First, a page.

For love of the art
There exists in every dojo a unique relationship.
It exists between the students, and the teacher, who is referred to in a dojo as, "sensei".
For a great many reasons this relationship is often difficult to explain, especially to anyone "on the outside of the dojo looking in" since for the most part these people only tend to "see what they think they see".
To some of these onlookers the sensei may simply be seen as the person who stands at the head of the class and gives instructions to the students, which they then follow until the class is over.
To others, the sensei may simply be seen as someone they can entrust their three children to, so they can then happily go off shopping for an hour or two.
To still others, the sensei may simply be seen as someone they pay money to each month, in the hope that the children they drive to the dojo will finally find the manners, courtesy, and respect that they are so often lacking both at school, and at home.
Few things in life, however, are what they seem to be on the surface, and a sensei is no exception.
So just what is a sensei?
That is a question that few people will ever really find the answer to, and for one very simple reason.
To truly find the answer to the question, "what is a sensei", what you really need to do is, sign up for karate, put on a gi, then step inside a good dojo, and then train under the watchful eye of a very dedicated and reputable sensei for the next twenty years.
Even then there is no guarantee that you will have the answer that you seek, but, by the end of the twenty years I can assure you that you will at least be walking in the right direction in your search for the answer.
If, however, you are like many people in our fast paced, fast food world, and you want the answer "now" rather than later, then perhaps you might start by asking some of those students who enter a dojo each day and willingly leave their sweat on the floor in payment for all that they will learn.
The knowledge they seek is not free of course, it must be earned.
Their payment is the minutes, hours, days, months, and years, spend in proper repetitive practice under the sensei's constant gaze and in a dojo where the sensei plays no favourites. At each level of their progress the student will find that the intensity, and the work load, will constantly be increased in keeping with any new rank that they achieve.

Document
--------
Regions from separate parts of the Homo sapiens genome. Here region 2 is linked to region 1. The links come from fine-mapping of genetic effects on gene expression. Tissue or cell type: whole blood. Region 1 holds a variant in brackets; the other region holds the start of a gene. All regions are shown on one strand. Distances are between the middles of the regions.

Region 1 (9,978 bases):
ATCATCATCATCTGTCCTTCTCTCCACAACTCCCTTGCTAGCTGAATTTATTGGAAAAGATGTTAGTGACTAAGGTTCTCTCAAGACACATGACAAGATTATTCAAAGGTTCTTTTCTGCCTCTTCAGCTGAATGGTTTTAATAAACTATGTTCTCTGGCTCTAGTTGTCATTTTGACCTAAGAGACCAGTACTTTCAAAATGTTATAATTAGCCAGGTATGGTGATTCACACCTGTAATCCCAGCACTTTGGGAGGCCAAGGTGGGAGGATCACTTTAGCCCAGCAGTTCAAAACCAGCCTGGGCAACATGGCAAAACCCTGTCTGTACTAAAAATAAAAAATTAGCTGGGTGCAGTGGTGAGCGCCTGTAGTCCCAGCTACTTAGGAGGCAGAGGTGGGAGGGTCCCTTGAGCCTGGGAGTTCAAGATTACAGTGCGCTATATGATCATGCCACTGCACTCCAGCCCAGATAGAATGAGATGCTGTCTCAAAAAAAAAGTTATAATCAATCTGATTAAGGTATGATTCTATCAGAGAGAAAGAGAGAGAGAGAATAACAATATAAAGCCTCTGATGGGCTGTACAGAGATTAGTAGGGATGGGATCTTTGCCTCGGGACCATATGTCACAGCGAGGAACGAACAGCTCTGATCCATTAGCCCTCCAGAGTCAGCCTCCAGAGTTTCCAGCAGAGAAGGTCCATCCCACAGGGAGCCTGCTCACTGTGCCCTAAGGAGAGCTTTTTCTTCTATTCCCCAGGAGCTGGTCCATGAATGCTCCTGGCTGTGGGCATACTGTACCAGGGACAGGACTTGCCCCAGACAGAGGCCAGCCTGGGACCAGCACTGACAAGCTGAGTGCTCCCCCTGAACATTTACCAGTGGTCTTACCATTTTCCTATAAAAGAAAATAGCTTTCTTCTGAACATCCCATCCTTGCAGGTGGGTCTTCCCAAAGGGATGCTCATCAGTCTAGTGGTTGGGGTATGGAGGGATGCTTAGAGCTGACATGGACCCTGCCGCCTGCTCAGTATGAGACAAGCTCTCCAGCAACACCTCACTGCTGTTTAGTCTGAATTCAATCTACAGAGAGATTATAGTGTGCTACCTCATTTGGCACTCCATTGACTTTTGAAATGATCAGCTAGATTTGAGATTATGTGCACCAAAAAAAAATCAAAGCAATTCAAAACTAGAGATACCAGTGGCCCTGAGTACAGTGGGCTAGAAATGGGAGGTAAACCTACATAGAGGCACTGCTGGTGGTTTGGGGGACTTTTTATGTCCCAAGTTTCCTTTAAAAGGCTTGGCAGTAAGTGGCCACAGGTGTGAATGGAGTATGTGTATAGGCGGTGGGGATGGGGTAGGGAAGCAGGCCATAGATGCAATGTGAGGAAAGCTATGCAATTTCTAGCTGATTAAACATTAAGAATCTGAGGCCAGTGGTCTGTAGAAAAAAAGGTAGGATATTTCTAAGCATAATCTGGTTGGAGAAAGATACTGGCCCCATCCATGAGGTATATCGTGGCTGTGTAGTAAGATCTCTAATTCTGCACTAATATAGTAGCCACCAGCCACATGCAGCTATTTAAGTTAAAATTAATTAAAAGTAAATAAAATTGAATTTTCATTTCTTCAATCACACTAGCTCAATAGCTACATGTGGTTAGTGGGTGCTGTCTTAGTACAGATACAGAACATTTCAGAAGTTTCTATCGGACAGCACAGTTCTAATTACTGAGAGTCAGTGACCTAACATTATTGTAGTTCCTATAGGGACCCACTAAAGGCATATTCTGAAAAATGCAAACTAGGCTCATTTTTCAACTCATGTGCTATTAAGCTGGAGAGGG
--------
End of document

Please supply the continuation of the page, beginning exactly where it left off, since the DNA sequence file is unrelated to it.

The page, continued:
To newer students, the sensei will be patient and understanding, gently giving over the basic building blocks of the art Shotokan karate while at the same time making it quite clear that there is no room for improvisation.
To the middle kyu ranks the sensei will be more demanding, seeking more accuracy, and even greater effort, leaving no doubt in the minds of these students that the effort that got them to where they are, is not nearly enough to take them where they want to go, still more practice is needed.
To the senior kyu ranks on the other hand, the sensei will be a hard task master, seemingly never satisfied with their technique or the effort they put out. Instead the sound of, "mo ichi do" will constantly ring in their ears, especially as they draw ever closer to their Sho Dan exam, and its tightly held promise of a black belt, and the title of sempai.
To the senior Yudansha, or senior black belts in the dojo, their relationship with the sensei will only now be at the point where this unique student - teacher bond will be on the verge of taking it's first early steps. Built up over their many years of loyalty and hard training under the sensei's guidance, these particular students might, if asked, categorized their sensei as, a mentor, a father figure, a confident, an inspiration, or even a friend.
Yet in truth a sensei can be all of these things at once, or none of these things at all.
But one thing is certain, as a teacher, and the students main source of information on the why, the when, and the how of karate-do, a sensei usually will see a student and their problems in a way that they rarely see themselves.
As a result of an unbiased viewpoint and years or teaching and training the sensei will always know what to impart to each individual student, and when they will need the knowledge. For the primary goal of the sensei, above all else, is to take those students in their care as far down the karate-do road as possible, this means the goal is "for life".
Because of this goal it is not uncommon for a sensei's teaching and ideals to extend beyond the walls of the dojo, spilling over into other areas of a students life at home, at work, or into the company of friends, and family.
Although they can adapt at will, a true Sensei does not change even though outsiders may, their inward ideals and principles will remain firmly intact at all times. They will persist when there is no apparent reason, they will give while others take, and they will ask for no reward, save that of loyalty, and proficiency in mind, body, and spirit.
That is why they are Sensei.
So seek one for yourself and when you find what you are looking for hold on tight, never let go, respect them, follow their lead, and in time if the fates are kind, you too may one day find yourself, standing at the head of the class, all for the love of the art.
Understanding what you think you know,
is the hardest part of learning.
Part the clouds - see the way.
"The objective of karate-do is to contribute to the evolution
of the human spirit through physical and mental training."
Sensei Peter Lindsay